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Built by Nakajima at Ota during November 1942. Uncoded serial number 650. Delivered to the Japanese Army Air Force (JAAF) as Type 1 Fighter / Ki-43 (Oscar) manufacture number 750.
Assigned to the 11th Sentai (11th Flying Regiment). Transported as cargo aboard an ship or aboard an aircraft transport from Japan to Truk then ferried to Vunakanau Airfield near Rabaul.
Starting in the middle of December 1942 or early 1943, this Oscar was based at Vunakanau Airfield. Possibly, it was damaged or unservicable and never moved to Wewak.
After February 1944 when the last flyable aircraft were withdrawn, this Oscar remained in flying condition and continued to operate from Vunakanau Airfield. During 1945, this Oscar made a bad landing at Vunakanau Airfield that required an engine and propeller change. Repaired by Japanese ground crews, this Oscar was then dispersed and hidden four miles from Vunakanau Airfield as one of the few remaining aircraft in flyable condition and survived until the end of the Pacific War until the official surrender of Japan in September 1945.
In early September 1945 when Allied forces occupied the Rabaul area, Royal New Zealand Air Force (RNZAF) personnel heard about an intact Japanese aircraft hidden in the jungle in the vicinity of Vunakanau Airfield and reported this rumor to Squadron Leader Denys S. Hamilton. With the help of Japanese Prisoners Of War (POW), they located and photographed the Oscar.
Later, the Oscar was disassembled by Japanese Japanese Prisoners Of War (POWs) and packed into crates for shipment to Australia as a war prize. During December 1945 arrived in Australia and transported to Richmond Airfield where it remained crated until 1949.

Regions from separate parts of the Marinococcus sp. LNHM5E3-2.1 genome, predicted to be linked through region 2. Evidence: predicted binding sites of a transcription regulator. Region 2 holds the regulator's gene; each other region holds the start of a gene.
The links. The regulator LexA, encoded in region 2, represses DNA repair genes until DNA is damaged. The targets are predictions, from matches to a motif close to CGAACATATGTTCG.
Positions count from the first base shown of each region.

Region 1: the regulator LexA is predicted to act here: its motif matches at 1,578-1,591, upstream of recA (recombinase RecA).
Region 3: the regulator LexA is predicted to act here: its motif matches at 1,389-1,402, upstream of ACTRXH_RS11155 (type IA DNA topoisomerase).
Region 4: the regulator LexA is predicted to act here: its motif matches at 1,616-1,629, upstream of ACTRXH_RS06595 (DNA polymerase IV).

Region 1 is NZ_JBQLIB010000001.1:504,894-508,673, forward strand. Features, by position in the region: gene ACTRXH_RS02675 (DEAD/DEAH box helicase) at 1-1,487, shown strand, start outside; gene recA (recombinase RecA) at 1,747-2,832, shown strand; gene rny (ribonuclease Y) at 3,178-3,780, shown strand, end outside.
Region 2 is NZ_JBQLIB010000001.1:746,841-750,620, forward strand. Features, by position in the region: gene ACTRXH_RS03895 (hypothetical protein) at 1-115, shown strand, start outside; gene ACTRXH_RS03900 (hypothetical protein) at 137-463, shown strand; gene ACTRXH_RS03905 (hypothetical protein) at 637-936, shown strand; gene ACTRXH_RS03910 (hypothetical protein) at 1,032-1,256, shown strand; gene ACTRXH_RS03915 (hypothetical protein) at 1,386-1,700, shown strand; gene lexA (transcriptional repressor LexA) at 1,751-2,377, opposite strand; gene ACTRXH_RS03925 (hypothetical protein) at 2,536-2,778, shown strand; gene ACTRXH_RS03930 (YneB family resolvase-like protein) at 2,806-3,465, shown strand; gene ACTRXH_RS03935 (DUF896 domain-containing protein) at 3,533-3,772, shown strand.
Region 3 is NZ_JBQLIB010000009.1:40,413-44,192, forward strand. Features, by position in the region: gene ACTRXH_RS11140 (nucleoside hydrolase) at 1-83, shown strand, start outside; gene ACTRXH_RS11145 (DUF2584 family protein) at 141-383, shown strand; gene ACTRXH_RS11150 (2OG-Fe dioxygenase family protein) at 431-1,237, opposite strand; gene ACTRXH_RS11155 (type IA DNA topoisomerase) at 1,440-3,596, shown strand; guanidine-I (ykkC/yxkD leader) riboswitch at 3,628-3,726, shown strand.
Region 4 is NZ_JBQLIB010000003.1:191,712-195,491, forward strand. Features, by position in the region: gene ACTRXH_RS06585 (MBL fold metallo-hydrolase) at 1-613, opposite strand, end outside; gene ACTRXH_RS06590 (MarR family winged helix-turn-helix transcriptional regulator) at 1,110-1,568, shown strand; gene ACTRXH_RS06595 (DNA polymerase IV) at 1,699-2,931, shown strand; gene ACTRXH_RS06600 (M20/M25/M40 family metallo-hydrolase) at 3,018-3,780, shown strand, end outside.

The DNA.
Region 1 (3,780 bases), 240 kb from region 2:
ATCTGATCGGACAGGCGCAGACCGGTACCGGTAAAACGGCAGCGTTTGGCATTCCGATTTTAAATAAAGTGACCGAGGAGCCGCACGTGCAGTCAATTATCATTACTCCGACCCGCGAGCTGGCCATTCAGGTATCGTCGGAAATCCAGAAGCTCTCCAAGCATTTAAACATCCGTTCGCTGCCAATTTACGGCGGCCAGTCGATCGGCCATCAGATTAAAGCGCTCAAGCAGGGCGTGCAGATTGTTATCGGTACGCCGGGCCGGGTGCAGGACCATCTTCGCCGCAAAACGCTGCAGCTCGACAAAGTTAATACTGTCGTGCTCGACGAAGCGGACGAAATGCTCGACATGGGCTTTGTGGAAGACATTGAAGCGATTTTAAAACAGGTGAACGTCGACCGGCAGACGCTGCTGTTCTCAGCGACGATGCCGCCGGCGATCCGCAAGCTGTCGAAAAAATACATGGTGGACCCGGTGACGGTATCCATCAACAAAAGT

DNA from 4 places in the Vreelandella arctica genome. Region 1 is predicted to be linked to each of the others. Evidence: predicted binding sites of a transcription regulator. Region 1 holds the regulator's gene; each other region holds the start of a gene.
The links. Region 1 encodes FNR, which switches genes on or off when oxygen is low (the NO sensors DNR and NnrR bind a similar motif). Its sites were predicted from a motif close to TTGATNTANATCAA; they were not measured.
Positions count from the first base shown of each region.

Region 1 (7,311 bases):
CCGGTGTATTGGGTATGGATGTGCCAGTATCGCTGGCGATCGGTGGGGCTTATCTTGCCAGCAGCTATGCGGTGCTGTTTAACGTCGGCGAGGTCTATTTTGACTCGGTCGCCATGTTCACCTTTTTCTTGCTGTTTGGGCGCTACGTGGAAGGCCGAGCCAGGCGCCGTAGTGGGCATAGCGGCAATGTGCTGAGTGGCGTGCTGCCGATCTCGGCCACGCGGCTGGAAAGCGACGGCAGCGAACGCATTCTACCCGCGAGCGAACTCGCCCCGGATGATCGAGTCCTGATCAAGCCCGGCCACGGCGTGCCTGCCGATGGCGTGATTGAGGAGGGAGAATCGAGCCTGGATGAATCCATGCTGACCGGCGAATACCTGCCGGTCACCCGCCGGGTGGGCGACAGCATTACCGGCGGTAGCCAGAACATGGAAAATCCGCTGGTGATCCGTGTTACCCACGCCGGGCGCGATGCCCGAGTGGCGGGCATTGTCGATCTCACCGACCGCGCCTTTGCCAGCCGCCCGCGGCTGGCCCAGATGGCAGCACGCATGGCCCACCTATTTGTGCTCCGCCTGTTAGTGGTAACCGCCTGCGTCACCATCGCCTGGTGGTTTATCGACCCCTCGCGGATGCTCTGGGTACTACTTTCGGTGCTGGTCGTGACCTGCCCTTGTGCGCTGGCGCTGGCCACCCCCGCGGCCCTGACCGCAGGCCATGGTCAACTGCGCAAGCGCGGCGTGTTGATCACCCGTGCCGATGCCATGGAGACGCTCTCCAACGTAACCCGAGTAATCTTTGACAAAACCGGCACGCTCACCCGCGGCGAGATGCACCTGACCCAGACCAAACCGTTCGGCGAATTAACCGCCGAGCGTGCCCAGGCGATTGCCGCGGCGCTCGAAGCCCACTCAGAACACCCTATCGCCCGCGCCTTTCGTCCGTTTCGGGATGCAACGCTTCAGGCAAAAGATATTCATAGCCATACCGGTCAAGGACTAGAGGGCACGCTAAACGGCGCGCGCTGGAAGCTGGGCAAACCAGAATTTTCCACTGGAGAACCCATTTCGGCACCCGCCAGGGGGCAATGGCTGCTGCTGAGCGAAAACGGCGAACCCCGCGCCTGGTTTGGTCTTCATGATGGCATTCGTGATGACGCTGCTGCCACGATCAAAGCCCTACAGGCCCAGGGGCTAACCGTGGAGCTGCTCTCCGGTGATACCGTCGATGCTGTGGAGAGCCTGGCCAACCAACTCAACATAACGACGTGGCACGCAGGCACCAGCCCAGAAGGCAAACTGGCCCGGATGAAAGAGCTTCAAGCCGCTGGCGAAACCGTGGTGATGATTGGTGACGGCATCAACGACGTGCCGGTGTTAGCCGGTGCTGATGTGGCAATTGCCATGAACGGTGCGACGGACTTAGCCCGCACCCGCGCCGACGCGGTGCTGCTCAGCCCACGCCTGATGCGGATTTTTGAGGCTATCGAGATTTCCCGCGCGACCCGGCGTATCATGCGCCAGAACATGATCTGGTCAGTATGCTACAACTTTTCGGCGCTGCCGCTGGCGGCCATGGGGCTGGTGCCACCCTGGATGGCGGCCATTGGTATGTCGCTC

On July 14, 1949 accepted by the Australian War Memorial (AWM) and transported to Canberra and placed into storage. In 1953, due to space constraints, sold to Mr. Bob Curtis of Sydney and transported to Sydney and placed into storage until 1962 when sold to Mr. Sid Marshall who stored it in his hanger at Bankstown Airfield. During 1980, sold to Mr. Jack Davidson who owned this Oscar until 1985. In 1985 sold to Mr. Col Pay who owned the plane until 1994. Between 1953-1985, none of these owners are known to have performed any n restoration work on this aircraft.
During the late 1980s, Col Pay began some external restoration work to this Oscar. In 1994, sold to Alpine Fighter Collection and shipped to New Zealand. Registered in New Zealand as ZK-OSC. Additional restoration work was done and by 1996, this Oscar was externally restored and painted with green upper surfaces and Japanese markings with gray lower surfaces with a tail motif and three stripes on the fuselage. At Warbirds Over Wanaka air show April 5-8, 1996, this Oscar taxied the first time.
During 1999, sold to Paul Allen / Flying Heritage Collection (FHC). Shipped to the United States. Registered with the FAA as 760N on May 12, 2004 with the owner listed as Vulcan Warbirds, Inc. Since the spring of 2004, placed on static display at the Flying Heritage Collection.
Production Record for the Type 1 Fighter (Ki-43) (Oscar) by Jim Long
Auckland War Memorial Online Cenotaph - Denys S. Hamilton, 131467
New Zealand Fighter Pilots Museum - Nakajima Hayabusa Ki-43i (Oscar) via Wayback Machine My 25, 2010
RCAF War Prize Flights, German and Japanese Warbird Survivors page 208
Flying Heritage Collection - Ki-43 Oscar
FAA Registry - Aircraft N Number 750N
Thanks to Cory Graff curator Flying Heritage Collection (FHC) for additional information
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